- Speaking of gear, set yourself up to not lose those various little cables, adapters, cords, earbuds, and other things that can vanish when in a backpack, purse, or other bag. There are a few good options, I’ve used the Grid-It and been pretty happy. The Think Tank Photo Cable Management 2.0 is another great option.
- Pack power, aka the friend-maker: a small portable power strip. Very few events have enough outlets for attendees, and you’ll be popular (and always able to find an outlet) if you bring your own to share. I like this Belkin model that features three outlets and two USB ports.
- Consider whether you want to have business cards to share either with other attendees or with vendors. Don’t be pushy! It’s better to get a card than give a card.
- Figure out the conference #hashtag on Twitter, and start watching it. Participate in conversations about the conference ahead of time.
- Reach out to other attendees, vendors, or instructors that you wish to meet.
- Make a plan for which sessions, vendor booths, and other activities you want to attend, but also see the first item in the next section…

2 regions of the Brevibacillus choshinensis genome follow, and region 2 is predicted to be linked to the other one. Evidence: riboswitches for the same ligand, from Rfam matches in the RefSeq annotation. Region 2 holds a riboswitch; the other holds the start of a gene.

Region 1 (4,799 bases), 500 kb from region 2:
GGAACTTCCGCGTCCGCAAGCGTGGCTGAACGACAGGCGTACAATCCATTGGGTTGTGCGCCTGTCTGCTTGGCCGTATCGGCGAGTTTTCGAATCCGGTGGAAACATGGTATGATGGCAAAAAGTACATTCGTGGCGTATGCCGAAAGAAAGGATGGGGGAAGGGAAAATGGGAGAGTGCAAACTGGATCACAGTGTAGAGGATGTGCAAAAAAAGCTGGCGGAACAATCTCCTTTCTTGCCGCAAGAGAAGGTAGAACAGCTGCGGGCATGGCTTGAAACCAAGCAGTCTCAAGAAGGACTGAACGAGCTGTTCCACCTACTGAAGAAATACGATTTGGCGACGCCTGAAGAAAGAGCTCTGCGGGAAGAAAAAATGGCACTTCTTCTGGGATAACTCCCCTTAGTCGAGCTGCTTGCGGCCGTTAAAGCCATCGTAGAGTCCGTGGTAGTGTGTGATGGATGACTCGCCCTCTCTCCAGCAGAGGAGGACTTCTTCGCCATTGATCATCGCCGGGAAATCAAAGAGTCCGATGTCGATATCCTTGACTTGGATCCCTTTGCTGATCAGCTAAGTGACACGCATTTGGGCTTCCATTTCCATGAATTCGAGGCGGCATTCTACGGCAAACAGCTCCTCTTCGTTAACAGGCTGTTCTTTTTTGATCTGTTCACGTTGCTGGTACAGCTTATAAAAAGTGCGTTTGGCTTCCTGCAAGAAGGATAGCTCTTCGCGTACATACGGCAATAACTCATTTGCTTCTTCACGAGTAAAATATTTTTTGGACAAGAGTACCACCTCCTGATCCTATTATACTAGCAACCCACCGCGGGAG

At the Conference
- …feel free to ditch your plan if something comes up that’s a better opportunity and aligns with your big goal for the event.
- Never eat alone. Meals are a great chance to network with new connections (or to reconnect with old ones).
- If you’re an introvert, you might like this article I wrote a couple years ago about being an introvert at a big conference. You too can have conference success, but allow yourself some downtime.
- Continue to use the conference hashtag, and tweet or post to Instagram about what’s going on. Use social media to connect with other attendees. See if there are any informal meetups happening. If not, consider starting one yourself. It can be as simple as posting something like “Who’s here at #WhateverConf and wants to chat more about DSLR Flurbing? Meet at the lobby coffee shop at 4pm!”
- Stay hydrated! If it’s warm outdoors it’s extra important, but even if you’re just inside hotels and conference rooms make sure that you drink plenty of fluids. Keeping yourself hydrated is a key step to staying healthy overall. And speaking of liquids…
- …if you’re going to drink, drink smartly. Nothing good will come from getting hammered at the conference bar or parties. Have a drink, maybe two. Drink water as well. You want people to remember you after the event, but not because you were “that guy” at the party.